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So lets say i have a member base website and when the user signs in i put put a cookie (or a session) with a key value pair remembering who the user is. But its just come to my attention which information i should use to remember the user so that its secure. I cant use username=username or user_id = user_id (because my user_id will be 1), because people then can just simply guess what the cookie values are and logged in as that user. So what key/value pair should i use to be able to identify users and still connect their information to the database securely? Thanks.

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4 Answers 4

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Ben, there are a few different types of attacks you need to be concerned with. For example simply encrypting the identifier with a private key doesn't prevent someone who can intercept the encrypted value from simply replaying it to your server (and appear to be the user). Some common security risks are detailed here (and in associated links at bottom of this page):

https://www.owasp.org/index.php/Session_hijacking_attack

Session management can be quite complex and depending on the level of security you require, it is not something you want to tackle yourself, because likely your development environment / framework already has a solution that has been vetted moreso than a homebrew solution. Here is a link detailing some things to consider, unfortunately this topic has more to it than a simple Stack Overflow post:

https://www.owasp.org/index.php/Session_Management

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thx for the input ill check those links –  Ben May 15 '11 at 20:07

If you dont prefer encryption for whatever reason, then a simpler solution could be to use a GUID to identify the user. This way, a hacker would have to launch a denial of service kind-of attack on your application to be able to run through even a very small fraction of the GUIDs.

If you want to do this properly, then you should have a look at http://jaspan.com/improved_persistent_login_cookie_best_practice also.

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You can just encrypt the user id with a private encryption key that you keep on the server. There are a few things to watch out for with this approach:

  • Every call to the server will require you to decrypt the cookie to get the id of the user. This will add overhead to each request.
  • If the key is ever compromised, you will be forced to abandon the current name for the cookie you use and use another encryption key when assigning to the new cookie name; this will cause the user to have to re-login, of course.

While I don't think that these are major hurdles, they might be to you, and you would have to evaluate the impact on your site for yourself.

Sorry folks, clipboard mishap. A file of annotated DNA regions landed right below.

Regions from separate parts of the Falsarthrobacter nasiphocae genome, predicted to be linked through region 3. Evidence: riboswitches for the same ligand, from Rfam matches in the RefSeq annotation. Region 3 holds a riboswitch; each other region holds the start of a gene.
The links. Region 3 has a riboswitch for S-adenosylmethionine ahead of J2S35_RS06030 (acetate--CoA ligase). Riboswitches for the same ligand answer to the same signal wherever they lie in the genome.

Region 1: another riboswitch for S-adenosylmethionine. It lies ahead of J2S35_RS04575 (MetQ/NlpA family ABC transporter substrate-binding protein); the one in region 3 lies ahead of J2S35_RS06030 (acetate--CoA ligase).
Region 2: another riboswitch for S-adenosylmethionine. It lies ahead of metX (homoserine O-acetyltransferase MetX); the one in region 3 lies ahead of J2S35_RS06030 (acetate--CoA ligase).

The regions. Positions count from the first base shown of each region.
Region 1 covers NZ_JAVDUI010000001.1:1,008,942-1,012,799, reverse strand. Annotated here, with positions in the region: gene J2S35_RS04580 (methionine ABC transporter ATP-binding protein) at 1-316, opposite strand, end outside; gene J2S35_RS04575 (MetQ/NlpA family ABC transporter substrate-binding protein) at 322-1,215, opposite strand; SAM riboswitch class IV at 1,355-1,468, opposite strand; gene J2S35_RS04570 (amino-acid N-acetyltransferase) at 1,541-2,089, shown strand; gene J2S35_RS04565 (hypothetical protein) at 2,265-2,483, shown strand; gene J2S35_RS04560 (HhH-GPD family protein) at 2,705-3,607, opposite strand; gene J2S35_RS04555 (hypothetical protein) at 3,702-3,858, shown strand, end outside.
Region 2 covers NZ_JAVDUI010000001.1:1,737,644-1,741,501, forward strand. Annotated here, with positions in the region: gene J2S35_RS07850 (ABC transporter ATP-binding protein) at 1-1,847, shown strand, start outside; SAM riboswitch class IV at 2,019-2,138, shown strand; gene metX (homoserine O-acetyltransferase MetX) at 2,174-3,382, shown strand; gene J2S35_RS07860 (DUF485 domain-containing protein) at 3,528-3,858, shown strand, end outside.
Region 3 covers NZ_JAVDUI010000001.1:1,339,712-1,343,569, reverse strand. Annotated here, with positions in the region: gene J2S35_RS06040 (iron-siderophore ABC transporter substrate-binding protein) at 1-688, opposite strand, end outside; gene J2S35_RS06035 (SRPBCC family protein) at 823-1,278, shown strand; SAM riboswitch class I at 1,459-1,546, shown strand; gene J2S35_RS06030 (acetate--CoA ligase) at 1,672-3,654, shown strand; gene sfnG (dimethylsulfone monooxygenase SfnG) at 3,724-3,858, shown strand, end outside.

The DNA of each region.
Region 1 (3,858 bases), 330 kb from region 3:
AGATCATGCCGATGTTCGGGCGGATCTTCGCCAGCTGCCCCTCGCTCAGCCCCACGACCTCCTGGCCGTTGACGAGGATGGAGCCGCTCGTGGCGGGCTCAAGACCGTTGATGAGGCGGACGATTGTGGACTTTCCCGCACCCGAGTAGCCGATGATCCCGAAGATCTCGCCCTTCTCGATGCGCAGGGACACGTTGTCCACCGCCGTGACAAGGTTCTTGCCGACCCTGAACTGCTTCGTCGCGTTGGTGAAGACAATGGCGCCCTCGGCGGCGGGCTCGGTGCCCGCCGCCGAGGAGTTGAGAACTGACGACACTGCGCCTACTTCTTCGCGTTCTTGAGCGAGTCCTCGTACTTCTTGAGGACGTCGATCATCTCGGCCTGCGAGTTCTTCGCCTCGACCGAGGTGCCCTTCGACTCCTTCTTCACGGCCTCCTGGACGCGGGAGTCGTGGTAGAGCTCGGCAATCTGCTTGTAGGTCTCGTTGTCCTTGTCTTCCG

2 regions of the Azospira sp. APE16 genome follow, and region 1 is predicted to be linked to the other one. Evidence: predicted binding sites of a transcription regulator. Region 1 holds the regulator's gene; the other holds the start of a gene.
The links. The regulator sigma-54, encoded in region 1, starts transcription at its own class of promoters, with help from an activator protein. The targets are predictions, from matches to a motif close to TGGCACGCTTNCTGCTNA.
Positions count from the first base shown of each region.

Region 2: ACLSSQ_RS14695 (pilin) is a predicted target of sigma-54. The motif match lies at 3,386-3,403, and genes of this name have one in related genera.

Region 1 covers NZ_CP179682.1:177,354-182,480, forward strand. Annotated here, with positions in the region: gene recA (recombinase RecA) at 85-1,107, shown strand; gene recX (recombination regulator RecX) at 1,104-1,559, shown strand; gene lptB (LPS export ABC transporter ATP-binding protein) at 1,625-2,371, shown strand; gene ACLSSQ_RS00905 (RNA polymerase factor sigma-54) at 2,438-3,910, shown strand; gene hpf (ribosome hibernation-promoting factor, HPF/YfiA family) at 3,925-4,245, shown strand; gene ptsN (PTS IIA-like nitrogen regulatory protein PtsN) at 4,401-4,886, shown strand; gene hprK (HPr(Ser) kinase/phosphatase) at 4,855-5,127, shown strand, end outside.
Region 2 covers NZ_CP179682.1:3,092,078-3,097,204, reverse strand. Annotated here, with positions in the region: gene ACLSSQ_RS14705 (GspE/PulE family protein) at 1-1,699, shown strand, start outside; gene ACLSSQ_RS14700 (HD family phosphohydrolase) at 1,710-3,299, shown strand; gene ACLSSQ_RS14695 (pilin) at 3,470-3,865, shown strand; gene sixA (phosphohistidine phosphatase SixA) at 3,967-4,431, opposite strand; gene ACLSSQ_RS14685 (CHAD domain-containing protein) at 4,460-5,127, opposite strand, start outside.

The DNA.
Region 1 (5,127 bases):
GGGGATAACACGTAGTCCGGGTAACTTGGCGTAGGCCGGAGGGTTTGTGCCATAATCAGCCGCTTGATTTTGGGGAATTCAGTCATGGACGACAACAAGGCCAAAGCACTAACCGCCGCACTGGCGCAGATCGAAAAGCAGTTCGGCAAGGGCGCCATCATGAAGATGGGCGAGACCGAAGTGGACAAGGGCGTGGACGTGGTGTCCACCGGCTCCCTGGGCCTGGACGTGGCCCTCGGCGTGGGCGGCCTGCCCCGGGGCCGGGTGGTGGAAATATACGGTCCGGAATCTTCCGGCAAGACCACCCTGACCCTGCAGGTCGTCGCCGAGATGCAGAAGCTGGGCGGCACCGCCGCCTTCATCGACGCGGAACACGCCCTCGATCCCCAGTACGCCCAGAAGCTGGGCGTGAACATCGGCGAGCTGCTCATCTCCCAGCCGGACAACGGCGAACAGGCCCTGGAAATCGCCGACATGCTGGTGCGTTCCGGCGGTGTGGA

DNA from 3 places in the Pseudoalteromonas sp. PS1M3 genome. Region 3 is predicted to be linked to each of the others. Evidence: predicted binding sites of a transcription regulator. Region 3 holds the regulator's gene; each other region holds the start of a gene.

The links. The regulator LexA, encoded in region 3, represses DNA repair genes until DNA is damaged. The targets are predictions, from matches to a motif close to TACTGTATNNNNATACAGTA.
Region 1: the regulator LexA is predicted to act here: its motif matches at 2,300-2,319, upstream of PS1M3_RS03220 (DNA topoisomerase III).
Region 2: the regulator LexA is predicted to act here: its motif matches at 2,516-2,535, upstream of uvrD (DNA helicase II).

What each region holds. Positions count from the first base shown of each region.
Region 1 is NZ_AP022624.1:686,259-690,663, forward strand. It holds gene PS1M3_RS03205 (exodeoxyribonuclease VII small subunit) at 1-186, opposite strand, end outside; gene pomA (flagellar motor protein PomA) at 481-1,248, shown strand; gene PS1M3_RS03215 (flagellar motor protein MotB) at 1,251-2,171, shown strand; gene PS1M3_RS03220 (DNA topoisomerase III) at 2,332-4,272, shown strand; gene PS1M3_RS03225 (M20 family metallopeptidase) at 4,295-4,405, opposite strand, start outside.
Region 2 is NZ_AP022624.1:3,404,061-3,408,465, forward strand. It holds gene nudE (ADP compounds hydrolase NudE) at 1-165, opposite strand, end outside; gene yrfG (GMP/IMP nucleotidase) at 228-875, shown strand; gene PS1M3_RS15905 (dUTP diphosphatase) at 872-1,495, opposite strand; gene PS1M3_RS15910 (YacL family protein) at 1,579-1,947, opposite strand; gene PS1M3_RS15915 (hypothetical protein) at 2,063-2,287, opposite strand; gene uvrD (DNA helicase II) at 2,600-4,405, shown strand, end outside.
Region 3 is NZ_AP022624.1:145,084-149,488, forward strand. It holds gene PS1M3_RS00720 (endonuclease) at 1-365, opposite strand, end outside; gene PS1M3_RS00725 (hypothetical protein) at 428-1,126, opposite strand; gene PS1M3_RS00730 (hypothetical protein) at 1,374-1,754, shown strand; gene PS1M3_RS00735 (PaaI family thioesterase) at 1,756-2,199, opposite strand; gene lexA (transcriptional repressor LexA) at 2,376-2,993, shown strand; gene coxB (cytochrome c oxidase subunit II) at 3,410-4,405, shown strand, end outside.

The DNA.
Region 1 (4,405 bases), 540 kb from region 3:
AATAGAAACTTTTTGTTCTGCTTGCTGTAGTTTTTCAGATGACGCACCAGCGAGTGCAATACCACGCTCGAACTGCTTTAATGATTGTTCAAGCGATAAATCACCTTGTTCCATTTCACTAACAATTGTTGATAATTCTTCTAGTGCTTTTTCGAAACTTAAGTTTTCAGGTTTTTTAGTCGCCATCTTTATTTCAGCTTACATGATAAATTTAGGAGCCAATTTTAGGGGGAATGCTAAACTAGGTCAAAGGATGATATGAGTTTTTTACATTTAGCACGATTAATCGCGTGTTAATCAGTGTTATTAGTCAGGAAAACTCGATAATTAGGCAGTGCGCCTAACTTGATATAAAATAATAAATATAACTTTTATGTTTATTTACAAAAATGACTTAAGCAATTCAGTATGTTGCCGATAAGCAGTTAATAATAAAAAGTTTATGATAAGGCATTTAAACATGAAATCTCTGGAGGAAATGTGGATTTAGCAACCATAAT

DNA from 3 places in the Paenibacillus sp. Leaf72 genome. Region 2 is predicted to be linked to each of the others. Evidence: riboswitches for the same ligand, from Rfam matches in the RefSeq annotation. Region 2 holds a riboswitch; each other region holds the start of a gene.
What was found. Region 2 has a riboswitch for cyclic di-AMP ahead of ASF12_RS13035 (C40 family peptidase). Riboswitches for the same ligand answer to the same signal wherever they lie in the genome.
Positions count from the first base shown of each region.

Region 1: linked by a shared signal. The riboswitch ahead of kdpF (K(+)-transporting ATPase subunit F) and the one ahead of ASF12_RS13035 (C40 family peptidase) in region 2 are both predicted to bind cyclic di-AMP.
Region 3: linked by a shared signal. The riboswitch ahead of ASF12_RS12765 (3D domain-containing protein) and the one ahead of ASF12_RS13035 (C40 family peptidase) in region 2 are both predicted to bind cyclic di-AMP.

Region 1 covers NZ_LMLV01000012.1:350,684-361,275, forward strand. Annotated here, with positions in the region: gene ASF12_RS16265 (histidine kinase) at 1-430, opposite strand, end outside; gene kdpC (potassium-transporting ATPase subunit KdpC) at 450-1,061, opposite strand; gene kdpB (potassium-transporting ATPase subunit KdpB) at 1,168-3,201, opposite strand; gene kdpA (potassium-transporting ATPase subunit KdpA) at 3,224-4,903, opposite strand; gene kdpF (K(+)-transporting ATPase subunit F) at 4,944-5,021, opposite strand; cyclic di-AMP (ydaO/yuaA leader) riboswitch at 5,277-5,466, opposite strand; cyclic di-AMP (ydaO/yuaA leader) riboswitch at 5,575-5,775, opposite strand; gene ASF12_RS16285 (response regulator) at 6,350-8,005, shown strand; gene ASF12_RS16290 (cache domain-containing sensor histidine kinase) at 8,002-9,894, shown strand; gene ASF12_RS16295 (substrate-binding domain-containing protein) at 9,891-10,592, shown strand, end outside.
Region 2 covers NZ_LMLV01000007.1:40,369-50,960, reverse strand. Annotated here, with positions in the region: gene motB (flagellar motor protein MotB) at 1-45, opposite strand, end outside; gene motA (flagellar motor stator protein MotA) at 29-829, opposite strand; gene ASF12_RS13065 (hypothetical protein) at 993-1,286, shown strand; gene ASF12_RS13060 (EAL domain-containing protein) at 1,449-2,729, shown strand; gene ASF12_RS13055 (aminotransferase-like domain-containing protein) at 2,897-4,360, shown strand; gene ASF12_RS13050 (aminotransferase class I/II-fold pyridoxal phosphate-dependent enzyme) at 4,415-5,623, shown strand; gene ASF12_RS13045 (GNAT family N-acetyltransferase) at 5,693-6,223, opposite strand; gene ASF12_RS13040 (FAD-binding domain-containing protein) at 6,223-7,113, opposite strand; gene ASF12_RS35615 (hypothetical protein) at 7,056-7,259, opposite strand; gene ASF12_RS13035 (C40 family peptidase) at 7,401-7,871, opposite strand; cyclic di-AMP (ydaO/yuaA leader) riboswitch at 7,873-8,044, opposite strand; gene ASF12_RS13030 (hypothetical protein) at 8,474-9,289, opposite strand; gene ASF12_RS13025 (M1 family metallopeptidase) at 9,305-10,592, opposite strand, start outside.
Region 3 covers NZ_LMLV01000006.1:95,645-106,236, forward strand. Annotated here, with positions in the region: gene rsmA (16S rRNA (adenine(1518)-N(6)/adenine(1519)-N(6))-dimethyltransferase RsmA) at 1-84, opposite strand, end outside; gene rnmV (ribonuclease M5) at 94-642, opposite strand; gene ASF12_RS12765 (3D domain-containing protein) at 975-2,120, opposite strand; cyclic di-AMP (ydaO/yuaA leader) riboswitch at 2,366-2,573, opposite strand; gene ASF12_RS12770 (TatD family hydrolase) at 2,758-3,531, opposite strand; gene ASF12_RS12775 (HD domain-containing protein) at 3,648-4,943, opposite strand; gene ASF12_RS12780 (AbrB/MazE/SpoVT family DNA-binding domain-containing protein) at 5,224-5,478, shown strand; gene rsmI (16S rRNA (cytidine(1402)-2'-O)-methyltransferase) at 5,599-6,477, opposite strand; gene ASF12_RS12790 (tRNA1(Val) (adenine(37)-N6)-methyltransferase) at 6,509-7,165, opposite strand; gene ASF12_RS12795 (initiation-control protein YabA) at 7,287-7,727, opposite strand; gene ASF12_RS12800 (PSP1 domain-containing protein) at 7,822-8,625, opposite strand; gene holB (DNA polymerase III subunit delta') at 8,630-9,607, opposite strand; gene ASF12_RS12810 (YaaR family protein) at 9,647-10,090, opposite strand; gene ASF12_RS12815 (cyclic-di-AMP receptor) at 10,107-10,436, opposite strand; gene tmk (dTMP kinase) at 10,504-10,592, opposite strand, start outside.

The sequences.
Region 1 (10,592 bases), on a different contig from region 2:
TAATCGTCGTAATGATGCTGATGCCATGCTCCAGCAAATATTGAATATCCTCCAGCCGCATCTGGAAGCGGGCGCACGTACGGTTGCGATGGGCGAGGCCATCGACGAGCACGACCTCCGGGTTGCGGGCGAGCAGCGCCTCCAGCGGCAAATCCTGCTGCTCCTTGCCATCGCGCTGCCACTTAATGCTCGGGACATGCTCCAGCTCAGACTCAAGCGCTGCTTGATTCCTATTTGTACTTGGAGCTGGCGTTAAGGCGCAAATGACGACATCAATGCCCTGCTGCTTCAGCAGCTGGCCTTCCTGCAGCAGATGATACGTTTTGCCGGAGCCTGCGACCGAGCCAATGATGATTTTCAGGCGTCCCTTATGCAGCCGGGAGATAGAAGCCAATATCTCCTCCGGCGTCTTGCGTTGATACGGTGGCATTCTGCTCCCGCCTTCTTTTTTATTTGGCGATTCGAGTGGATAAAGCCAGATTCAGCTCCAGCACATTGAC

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On your first point: 'Every call to the server will require you to decrypt the cookie', not necessarily. The app could check for a session cookie as well, and if that was not present fall back to decrypting the encrypted cookie. So the overhead would be one decryption per session. Also it is worth mentioning that the application should ignore cookie-based logins for sensitive operations (like changing the password), and ask for the password nonetheless. –  Majid Fouladpour May 15 '11 at 19:25

I'm definitely not an expert in security, but I have recently implemented user management tool and I have done the following.

  • Don't use encryption, its slow and most of the time for simple implementation its just a waste of time.

Here is what you do need to store on the server - in order to authenticate each request.

  • UserId (obvious)
  • CookieHash (made out of userId, some secret private key and crypto randomly generated number)
  • LastLogin
  • SessionRenewed (useful for when to cancel someone's session eg. renew cookieHash every 10 min, otherwise log out user)
  • LastIP

What I store in cookie is following

  • UserId
  • CookieHash

How to use this basic security

Simply when user logs in you check username/password etc. (just the usual) If everything is fine then log in user and generate new cookiehash and fill those values given above.

Every request check UserId against its hash. If someone gave UserId = 4 but hash didnt match then automatically drop a session and forward user to login screen. Possible log is good to see how often people try to play around with your hard work.

I hope this helps.

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if the cookiehash is made out of the userId, and if the attack knows what the userId is, what is the point of the cookiehash? –  Ben May 15 '11 at 20:09

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